Classical Solution

Classical Solution - rates are downward sticky or rigid ....

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Classical Solution The classical writers assert that if price level is lowered and if wage rates are cut the cost of production will reduce. Employers will be induced to invest more and employ the workers who are unemployed. This will bring about a downward shift in the aggregate supply curve which will now be SAS 2 . The new supply curve intersects AD 1 at point e 3 . This equilibrium point is on the long run supply curve and therefore ensures full employment. In this equilibrium position output level is Y 2 and price level is P 3 . It has become possible to attain the condition of full employment without any government spending , simply by cutting wage rate. This is the classical solution . Keynes rejects classical solution. For him such an equilibrium is unattainable . Laborers, with the backing of their trade unions, will not accept a cut in wages. The wage
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Unformatted text preview: rates are downward sticky or rigid . Therefore the supply curve cannot shift downwards. Yet unemployment can be cured. The only requirement here is to make adjustments on the demand side. If the government undertakes fiscal policy and increases public spending, effective demand will increase. This will cause aggregate demand curve to shift upwards as AD 2 . The new demand curve intersects both the old supply curve SAS 1 as well as the long run supply curve at point e 2 . Therefore this is the full employment equilibrium . At this point output and employment levels are Y 2 and price level is P 2 . Therefore though the price level P 2 is somewhat higher, the problem of unemployment has been solved immediately....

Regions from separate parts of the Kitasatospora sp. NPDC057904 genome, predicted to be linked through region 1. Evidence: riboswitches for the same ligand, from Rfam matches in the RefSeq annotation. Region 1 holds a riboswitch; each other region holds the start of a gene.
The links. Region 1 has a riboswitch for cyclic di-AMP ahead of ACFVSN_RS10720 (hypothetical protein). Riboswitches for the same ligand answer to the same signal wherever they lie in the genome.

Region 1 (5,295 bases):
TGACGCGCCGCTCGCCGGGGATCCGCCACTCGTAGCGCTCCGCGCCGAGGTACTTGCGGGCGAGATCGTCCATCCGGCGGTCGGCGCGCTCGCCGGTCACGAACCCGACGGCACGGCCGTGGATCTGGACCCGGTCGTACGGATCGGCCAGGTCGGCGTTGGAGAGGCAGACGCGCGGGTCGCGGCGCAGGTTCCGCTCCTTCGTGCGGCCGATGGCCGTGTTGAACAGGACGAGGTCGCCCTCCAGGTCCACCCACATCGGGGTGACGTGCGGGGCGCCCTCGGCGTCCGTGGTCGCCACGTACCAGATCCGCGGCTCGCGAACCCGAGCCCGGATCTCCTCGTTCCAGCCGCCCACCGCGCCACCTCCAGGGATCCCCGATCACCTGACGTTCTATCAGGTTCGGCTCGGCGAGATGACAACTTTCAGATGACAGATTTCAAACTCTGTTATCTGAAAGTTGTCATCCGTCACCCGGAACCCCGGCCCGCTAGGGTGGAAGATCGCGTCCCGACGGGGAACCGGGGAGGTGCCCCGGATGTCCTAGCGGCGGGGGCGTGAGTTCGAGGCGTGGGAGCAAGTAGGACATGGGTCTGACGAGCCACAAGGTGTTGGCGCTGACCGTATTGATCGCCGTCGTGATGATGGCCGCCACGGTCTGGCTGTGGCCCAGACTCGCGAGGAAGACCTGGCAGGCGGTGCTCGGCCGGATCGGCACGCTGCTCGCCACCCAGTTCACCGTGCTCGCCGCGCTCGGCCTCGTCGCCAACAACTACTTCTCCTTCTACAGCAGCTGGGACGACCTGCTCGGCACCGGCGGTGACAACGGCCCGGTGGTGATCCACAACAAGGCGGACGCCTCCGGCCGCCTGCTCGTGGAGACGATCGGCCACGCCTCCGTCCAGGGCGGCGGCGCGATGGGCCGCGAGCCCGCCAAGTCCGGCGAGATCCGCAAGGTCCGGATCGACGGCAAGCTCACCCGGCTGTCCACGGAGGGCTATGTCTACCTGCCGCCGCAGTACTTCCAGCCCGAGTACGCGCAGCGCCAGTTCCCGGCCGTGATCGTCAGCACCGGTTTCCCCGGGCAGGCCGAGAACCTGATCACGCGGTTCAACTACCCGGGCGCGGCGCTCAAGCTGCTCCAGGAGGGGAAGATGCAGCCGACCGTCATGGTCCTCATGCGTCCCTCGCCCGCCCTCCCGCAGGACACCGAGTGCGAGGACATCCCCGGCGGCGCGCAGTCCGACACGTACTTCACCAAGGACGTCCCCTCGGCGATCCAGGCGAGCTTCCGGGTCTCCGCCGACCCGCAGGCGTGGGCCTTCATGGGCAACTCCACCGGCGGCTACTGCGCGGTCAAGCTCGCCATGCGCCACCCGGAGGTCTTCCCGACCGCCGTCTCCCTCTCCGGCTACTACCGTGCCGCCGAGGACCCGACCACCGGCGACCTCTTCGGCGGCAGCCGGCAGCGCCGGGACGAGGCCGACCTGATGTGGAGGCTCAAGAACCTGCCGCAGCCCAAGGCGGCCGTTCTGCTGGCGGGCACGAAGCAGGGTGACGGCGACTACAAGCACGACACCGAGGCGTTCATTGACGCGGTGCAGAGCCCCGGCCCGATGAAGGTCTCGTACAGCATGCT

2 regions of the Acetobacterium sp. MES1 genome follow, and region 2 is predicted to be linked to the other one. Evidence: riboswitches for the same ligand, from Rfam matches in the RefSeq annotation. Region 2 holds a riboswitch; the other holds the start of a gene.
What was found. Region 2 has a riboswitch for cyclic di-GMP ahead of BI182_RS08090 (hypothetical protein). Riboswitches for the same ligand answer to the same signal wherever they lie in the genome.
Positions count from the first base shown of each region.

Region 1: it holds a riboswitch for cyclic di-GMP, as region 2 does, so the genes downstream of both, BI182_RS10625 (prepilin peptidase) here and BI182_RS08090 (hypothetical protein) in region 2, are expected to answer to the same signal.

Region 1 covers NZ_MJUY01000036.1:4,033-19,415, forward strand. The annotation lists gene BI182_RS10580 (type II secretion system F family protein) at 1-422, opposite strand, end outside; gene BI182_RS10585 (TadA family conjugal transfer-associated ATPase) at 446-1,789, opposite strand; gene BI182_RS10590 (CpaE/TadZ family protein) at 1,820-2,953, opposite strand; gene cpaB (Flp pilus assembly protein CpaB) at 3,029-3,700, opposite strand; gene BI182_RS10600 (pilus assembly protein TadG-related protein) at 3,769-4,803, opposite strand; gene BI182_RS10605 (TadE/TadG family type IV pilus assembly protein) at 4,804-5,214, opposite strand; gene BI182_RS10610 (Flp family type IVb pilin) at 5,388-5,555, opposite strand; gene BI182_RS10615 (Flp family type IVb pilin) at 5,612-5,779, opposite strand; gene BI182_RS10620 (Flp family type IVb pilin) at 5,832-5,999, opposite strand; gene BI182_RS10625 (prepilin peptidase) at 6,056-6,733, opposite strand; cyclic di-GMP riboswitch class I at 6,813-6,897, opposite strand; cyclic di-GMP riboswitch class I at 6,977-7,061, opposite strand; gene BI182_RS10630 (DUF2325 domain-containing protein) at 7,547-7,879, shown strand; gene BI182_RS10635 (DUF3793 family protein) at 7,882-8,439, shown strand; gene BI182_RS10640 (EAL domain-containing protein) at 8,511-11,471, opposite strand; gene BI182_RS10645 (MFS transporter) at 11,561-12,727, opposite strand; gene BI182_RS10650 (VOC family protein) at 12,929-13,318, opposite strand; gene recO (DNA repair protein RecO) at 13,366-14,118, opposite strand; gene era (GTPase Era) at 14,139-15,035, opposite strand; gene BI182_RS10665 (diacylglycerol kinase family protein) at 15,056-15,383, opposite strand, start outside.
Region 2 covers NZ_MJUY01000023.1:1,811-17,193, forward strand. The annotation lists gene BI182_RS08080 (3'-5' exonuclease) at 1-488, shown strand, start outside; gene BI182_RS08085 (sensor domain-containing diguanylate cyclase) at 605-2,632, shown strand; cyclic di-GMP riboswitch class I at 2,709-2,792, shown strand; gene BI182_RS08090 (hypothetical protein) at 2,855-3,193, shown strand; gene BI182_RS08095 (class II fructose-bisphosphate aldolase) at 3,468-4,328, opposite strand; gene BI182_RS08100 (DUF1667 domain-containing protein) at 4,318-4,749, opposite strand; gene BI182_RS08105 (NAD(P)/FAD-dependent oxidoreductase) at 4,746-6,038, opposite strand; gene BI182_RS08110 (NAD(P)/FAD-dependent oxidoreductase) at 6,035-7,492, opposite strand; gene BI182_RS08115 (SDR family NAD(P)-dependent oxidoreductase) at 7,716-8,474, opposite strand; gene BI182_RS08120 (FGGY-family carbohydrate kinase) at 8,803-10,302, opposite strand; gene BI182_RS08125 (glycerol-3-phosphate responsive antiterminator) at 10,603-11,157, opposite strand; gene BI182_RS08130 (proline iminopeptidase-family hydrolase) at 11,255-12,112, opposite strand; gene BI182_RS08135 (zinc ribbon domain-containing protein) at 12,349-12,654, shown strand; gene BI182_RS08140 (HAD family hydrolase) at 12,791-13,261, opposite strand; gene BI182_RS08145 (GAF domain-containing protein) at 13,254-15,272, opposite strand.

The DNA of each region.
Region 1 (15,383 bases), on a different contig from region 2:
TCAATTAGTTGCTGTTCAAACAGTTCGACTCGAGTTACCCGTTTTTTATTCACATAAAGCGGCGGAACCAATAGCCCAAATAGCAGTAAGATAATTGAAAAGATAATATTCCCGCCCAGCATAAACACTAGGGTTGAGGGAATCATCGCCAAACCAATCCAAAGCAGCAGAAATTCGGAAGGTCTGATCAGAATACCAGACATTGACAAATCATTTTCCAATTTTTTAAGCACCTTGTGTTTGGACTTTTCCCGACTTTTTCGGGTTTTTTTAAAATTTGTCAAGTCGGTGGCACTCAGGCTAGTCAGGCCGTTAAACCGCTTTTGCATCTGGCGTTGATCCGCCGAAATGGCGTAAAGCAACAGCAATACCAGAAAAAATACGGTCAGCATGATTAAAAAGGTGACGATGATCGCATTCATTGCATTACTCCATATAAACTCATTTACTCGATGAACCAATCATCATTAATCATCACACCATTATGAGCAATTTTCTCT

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This note was uploaded on 11/17/2011 for the course EC ec 201 taught by Professor - during the Fall '10 term at Montgomery.

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